AUGUSTA – The Army National Guard at Fort Custer is working toward energy independence and anticipating the effects of climate change.
For at least two years the guard has been preparing a plan to use alternative energy and to look at possible consequences of changes in the environment and climate.
On Tuesday the guard provided a public look at the plan, “Adaptation Planning for Climate Resilience,” a Michigan Army National Guard pilot project.
During a series of meetings, the guard is attempting to look at long-term energy alternatives, recycling, and how it might respond to effects of climate change, according to Brig. Gen. Mike Stone, the Michigan National Guard assistant adjutant general for installations.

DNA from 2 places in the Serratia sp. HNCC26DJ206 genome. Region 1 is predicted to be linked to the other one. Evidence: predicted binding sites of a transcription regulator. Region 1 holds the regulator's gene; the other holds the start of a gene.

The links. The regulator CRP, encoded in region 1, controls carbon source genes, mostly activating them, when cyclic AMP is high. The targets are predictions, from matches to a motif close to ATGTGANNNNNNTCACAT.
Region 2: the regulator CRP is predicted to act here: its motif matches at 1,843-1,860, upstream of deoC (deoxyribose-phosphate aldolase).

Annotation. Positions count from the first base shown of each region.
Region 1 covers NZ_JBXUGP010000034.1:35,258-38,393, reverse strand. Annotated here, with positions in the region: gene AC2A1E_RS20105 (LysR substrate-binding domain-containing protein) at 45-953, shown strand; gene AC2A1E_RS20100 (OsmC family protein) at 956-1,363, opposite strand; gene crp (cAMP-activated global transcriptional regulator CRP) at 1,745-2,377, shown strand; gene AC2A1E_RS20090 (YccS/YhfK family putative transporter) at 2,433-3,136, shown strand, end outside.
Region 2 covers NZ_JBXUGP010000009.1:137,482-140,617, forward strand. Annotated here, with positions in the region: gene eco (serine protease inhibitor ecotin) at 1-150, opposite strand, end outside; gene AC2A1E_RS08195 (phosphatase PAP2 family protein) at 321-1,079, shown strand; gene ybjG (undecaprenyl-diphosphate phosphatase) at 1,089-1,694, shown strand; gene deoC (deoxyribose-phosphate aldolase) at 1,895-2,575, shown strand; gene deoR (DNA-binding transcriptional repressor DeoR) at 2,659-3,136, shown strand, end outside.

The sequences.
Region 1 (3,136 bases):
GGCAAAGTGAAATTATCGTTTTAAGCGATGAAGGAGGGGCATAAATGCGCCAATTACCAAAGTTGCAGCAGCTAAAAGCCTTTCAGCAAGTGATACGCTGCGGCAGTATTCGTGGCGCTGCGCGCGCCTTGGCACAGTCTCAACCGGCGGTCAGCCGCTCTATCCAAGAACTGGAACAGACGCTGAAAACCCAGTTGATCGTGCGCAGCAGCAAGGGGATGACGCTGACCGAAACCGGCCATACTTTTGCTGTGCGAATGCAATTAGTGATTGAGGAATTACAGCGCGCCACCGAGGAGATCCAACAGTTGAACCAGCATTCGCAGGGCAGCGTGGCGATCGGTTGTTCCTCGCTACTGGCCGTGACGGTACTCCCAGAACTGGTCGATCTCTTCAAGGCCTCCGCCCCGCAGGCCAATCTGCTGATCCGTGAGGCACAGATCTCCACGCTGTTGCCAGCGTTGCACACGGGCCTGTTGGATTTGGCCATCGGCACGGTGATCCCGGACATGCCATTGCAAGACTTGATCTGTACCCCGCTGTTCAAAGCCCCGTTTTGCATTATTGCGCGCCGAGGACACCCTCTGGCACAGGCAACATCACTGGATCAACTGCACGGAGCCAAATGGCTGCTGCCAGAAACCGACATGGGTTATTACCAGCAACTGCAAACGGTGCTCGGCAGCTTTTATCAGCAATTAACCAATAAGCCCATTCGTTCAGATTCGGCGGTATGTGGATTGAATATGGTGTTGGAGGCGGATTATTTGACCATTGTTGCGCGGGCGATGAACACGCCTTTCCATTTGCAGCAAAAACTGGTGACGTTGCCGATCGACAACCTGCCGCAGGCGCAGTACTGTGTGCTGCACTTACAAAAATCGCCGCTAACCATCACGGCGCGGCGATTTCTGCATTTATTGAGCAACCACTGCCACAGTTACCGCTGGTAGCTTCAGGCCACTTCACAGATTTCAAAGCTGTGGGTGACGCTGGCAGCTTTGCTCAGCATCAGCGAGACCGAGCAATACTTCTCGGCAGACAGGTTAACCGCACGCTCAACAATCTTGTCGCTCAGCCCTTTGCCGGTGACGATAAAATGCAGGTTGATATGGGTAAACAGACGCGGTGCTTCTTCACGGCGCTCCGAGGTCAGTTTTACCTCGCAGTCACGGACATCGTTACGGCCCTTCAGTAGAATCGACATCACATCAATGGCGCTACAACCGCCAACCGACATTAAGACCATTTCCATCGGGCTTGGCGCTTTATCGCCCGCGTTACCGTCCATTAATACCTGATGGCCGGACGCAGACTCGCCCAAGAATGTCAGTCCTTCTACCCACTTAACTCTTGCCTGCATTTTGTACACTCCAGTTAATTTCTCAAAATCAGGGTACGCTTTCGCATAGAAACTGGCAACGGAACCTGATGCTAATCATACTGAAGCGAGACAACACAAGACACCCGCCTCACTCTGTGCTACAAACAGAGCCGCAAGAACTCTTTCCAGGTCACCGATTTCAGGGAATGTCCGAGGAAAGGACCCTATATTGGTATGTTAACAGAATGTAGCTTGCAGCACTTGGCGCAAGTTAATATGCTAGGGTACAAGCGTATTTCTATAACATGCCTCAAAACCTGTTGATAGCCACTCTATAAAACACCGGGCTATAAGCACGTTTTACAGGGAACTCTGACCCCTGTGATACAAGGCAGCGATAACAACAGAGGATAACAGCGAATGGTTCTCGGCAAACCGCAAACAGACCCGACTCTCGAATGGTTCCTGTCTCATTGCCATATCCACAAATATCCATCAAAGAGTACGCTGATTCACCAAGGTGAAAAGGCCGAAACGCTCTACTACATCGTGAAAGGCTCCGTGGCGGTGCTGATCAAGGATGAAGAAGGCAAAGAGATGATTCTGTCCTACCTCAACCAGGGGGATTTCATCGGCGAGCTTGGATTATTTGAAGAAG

Stone told about 15 people attending the session Tuesday morning at Fort Custer that the guard is looking for ways to preserve resources and save money. “It is the right thing to do and it makes good business sense,” he said. Two of the most visible initiatives are a wind funnel designed to capture and increase air flow to turbine-generators and an adjacent field of solar panels.